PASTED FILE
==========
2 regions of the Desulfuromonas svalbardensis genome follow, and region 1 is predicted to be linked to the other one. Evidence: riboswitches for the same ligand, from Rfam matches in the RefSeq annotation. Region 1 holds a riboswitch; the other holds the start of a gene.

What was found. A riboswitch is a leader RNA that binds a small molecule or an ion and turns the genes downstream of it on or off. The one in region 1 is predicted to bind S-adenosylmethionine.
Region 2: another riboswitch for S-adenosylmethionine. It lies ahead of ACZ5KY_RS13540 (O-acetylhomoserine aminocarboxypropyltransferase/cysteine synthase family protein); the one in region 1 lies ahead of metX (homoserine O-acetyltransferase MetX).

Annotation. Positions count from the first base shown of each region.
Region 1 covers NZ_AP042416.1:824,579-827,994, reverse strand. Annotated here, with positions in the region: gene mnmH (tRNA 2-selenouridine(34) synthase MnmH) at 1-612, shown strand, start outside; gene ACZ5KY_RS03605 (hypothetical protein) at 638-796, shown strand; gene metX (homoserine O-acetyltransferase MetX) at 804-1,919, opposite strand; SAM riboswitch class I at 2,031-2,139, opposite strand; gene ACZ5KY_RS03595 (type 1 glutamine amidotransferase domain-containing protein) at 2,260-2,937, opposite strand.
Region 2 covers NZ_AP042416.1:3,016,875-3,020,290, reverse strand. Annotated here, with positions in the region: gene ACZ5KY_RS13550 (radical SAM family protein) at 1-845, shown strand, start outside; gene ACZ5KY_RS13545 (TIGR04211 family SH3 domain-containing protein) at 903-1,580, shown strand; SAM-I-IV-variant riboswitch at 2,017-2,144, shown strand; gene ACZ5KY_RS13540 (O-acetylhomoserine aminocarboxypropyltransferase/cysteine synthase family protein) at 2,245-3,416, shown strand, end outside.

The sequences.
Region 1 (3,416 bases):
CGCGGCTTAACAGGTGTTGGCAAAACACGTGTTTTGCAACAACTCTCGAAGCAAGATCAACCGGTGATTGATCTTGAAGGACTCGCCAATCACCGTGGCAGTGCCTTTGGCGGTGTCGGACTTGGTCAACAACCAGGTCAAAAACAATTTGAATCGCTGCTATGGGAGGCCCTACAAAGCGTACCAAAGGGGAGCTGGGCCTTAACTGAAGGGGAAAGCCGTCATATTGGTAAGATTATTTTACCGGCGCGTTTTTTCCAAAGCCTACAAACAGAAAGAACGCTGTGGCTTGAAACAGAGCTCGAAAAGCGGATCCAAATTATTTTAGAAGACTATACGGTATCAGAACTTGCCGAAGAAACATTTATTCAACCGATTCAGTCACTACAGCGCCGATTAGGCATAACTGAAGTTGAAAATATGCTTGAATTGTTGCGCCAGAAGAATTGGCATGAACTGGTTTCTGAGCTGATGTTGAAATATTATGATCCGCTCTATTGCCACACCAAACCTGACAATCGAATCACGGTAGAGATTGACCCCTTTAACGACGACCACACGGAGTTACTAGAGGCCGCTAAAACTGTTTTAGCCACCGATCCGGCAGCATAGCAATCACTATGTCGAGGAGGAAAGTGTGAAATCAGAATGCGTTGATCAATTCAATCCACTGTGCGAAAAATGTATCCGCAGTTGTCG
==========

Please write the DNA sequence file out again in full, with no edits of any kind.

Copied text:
2 regions of the Desulfuromonas svalbardensis genome follow, and region 1 is predicted to be linked to the other one. Evidence: riboswitches for the same ligand, from Rfam matches in the RefSeq annotation. Region 1 holds a riboswitch; the other holds the start of a gene.

What was found. A riboswitch is a leader RNA that binds a small molecule or an ion and turns the genes downstream of it on or off. The one in region 1 is predicted to bind S-adenosylmethionine.
Region 2: another riboswitch for S-adenosylmethionine. It lies ahead of ACZ5KY_RS13540 (O-acetylhomoserine aminocarboxypropyltransferase/cysteine synthase family protein); the one in region 1 lies ahead of metX (homoserine O-acetyltransferase MetX).

Annotation. Positions count from the first base shown of each region.
Region 1 covers NZ_AP042416.1:824,579-827,994, reverse strand. Annotated here, with positions in the region: gene mnmH (tRNA 2-selenouridine(34) synthase MnmH) at 1-612, shown strand, start outside; gene ACZ5KY_RS03605 (hypothetical protein) at 638-796, shown strand; gene metX (homoserine O-acetyltransferase MetX) at 804-1,919, opposite strand; SAM riboswitch class I at 2,031-2,139, opposite strand; gene ACZ5KY_RS03595 (type 1 glutamine amidotransferase domain-containing protein) at 2,260-2,937, opposite strand.
Region 2 covers NZ_AP042416.1:3,016,875-3,020,290, reverse strand. Annotated here, with positions in the region: gene ACZ5KY_RS13550 (radical SAM family protein) at 1-845, shown strand, start outside; gene ACZ5KY_RS13545 (TIGR04211 family SH3 domain-containing protein) at 903-1,580, shown strand; SAM-I-IV-variant riboswitch at 2,017-2,144, shown strand; gene ACZ5KY_RS13540 (O-acetylhomoserine aminocarboxypropyltransferase/cysteine synthase family protein) at 2,245-3,416, shown strand, end outside.

The sequences.
Region 1 (3,416 bases):
CGCGGCTTAACAGGTGTTGGCAAAACACGTGTTTTGCAACAACTCTCGAAGCAAGATCAACCGGTGATTGATCTTGAAGGACTCGCCAATCACCGTGGCAGTGCCTTTGGCGGTGTCGGACTTGGTCAACAACCAGGTCAAAAACAATTTGAATCGCTGCTATGGGAGGCCCTACAAAGCGTACCAAAGGGGAGCTGGGCCTTAACTGAAGGGGAAAGCCGTCATATTGGTAAGATTATTTTACCGGCGCGTTTTTTCCAAAGCCTACAAACAGAAAGAACGCTGTGGCTTGAAACAGAGCTCGAAAAGCGGATCCAAATTATTTTAGAAGACTATACGGTATCAGAACTTGCCGAAGAAACATTTATTCAACCGATTCAGTCACTACAGCGCCGATTAGGCATAACTGAAGTTGAAAATATGCTTGAATTGTTGCGCCAGAAGAATTGGCATGAACTGGTTTCTGAGCTGATGTTGAAATATTATGATCCGCTCTATTGCCACACCAAACCTGACAATCGAATCACGGTAGAGATTGACCCCTTTAACGACGACCACACGGAGTTACTAGAGGCCGCTAAAACTGTTTTAGCCACCGATCCGGCAGCATAGCAATCACTATGTCGAGGAGGAAAGTGTGAAATCAGAATGCGTTGATCAATTCAATCCACTGTGCGAAAAATGTATCCGCAGTTGTCG